Thus, currently we are talking at cross-purposes. I know you are (clearly) extremely intelligent, but I think you are as yet unaware of some key scientific concepts in Creativity...
    None of what I say about creativity is my own personal opinion.
    Everything I say, results from the scientific evidence... (from other authors/scholars of Creativity...)

    This is the current key problem in the Arts/Humanities: Everyone thinks that their own opinion on Creativity, is what creativity actually is.
    They are mostly unaware of the scientific truth of what it is.

    Hence your v.g./important point about the nature of 2 + 2 =   is not in fact valid here.   As you say, there are in fact infinite solutions to that problem. But NOT for a formula or algo - or any current scientific model of the world.

    Yes there is.
    We know how ecosystems work, and we also know how the biosphere is composed of ecosystems.
    There is still chaos theory, and `the butterfly effect' at work in there, so - we can only make broad predictions...

    But some things we most certainly do know, the algorithms for.
    And - Creativity is one of them...

    (I need to note, there is not just one algorithm or system in play in Creativity... All human `systems' are composed of: physical, chemical, biological, psychological, social, cultural, and universal systems. They are all obviously running many algorithms at once...)

    There is also one other book I recommend: `Fooled By Randomness', by Nassim Taleb.

     *Your* mind - a creative mind - can endlessly search for new solutions to that problem - search a world of possibilities. QUATRE, - - - - , l l l l ,  o o o o , - using an infinity of means of representation and numeration. That's because *you* understand "2 + 2"  as *concepts* - open-ended concepts. Algos don't, and can't search widely. They always have a v. limited stock/set of options to choose from -never the wide world.  They cannot endlessly evolve.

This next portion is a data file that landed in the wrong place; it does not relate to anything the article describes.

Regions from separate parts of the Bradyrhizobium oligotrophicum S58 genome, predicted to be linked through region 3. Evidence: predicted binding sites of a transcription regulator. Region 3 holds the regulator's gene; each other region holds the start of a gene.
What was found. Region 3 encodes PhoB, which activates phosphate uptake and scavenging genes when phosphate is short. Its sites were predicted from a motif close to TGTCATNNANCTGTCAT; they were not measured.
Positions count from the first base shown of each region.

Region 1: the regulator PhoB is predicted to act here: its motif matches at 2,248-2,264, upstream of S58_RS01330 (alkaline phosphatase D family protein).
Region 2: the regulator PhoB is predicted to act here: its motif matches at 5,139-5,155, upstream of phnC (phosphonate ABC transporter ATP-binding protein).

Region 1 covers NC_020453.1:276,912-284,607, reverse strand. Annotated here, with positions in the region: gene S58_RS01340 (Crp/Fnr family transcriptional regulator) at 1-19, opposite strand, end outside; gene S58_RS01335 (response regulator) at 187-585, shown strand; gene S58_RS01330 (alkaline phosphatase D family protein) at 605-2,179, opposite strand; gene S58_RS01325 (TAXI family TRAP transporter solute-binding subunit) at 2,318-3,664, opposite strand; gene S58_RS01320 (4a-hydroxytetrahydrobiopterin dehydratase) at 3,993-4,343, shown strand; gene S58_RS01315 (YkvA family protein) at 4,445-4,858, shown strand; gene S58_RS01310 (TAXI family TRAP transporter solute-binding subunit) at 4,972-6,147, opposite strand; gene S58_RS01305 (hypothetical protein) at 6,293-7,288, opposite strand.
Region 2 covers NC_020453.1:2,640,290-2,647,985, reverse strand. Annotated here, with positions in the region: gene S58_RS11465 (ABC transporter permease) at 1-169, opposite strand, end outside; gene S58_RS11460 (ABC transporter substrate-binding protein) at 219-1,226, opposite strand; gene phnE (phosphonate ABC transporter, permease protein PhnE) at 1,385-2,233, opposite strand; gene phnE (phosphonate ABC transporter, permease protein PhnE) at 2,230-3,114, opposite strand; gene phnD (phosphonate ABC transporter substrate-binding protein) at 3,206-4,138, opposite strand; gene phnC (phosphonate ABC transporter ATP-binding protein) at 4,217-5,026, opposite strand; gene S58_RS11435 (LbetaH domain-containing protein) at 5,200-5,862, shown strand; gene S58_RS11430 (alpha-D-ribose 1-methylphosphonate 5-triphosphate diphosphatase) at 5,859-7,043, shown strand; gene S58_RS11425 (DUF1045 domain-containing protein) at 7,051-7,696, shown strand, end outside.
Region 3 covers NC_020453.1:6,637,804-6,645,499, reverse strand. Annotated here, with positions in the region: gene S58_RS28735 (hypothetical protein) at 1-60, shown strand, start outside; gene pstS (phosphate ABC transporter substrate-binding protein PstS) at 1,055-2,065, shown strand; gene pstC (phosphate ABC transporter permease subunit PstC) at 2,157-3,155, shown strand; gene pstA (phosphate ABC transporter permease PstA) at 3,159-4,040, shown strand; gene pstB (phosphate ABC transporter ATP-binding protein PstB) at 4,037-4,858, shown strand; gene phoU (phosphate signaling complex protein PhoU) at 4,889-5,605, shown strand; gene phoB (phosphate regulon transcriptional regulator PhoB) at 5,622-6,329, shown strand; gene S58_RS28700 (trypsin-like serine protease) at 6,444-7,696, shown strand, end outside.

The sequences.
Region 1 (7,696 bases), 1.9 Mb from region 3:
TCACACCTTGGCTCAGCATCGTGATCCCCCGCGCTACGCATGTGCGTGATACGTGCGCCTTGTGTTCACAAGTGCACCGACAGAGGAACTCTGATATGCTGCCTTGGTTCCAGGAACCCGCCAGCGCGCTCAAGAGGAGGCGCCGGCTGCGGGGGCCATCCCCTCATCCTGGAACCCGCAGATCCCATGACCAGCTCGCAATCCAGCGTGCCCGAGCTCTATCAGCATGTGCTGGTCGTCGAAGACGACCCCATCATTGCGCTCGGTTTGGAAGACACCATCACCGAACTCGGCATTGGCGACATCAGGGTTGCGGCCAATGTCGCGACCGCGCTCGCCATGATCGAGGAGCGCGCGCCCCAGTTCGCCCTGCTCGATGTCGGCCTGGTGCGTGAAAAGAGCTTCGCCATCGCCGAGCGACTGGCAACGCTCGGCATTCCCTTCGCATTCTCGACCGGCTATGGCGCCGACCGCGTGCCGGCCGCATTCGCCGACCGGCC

The evolutionary algorithm (selection, variation, transmission) does not evolve.
    - It is a law, just as there are laws in holarchies. (See the two weblog posts above, on holons)
    The individuals/organisms within that system (ie: within the 3 parts: organisms, environment, species) clearly do evolve.

    - If you don't think biology and culture both work via `the evolutionary algorithm', then - how can you explain: the evolution of biology and culture?
    And also - the emergence of new lifeforms/species, and of scientific knowledge/Kuhnian paradigms?
    (And, here I mean, using scientific evidence, and not just your own opinion on it)

    (That's another point! The arts also stand as contradiction of the idea of evolution by natural selection - they're evolution by human creation - human individuals not just cultures).

    No, this is wrong too...?
    You perhaps don't understand bio-cultural evolution? (ie Meme-gene co-evolution?)
    (I am not the first to ever say this...)
    I'd even recommend, reading all x 70 of my blog posts... http://storyality.wordpress.com/an-index-to-this-blog/

    At that point, we would no longer be `talking across one another'... (ie - using very different concepts of Creativity - in both the Arts/Humanities and the Sciences...)
    ie - Everything on the StoryAlity blog is consilient/scientific...
    - All other theories, in my view, just don't seem to be an accurate reflection of reality, at all...
    (I don't find any of them as personally-convincing - nor even compelling - as: a Scientific approach...)

    Hope this clarifies where we're `talking across one another.'
    (In Simonton's Creativity In Science: Logic, Genius, Chance, Zeitgeist he even notes, one famous instance where Einstein and another scientist were actually `talking at cross purposes' about a scientific theory - and never even realized it... it happens a lot...)



    * - RE: (How often do people exchange `definitions of key terms', before any conversation?)

    A Side Note - That might even be quite amusing as a Monty Python style comedy sketch, actually...

    e.g.: Boy meets girl... Though very physically attracted, before eng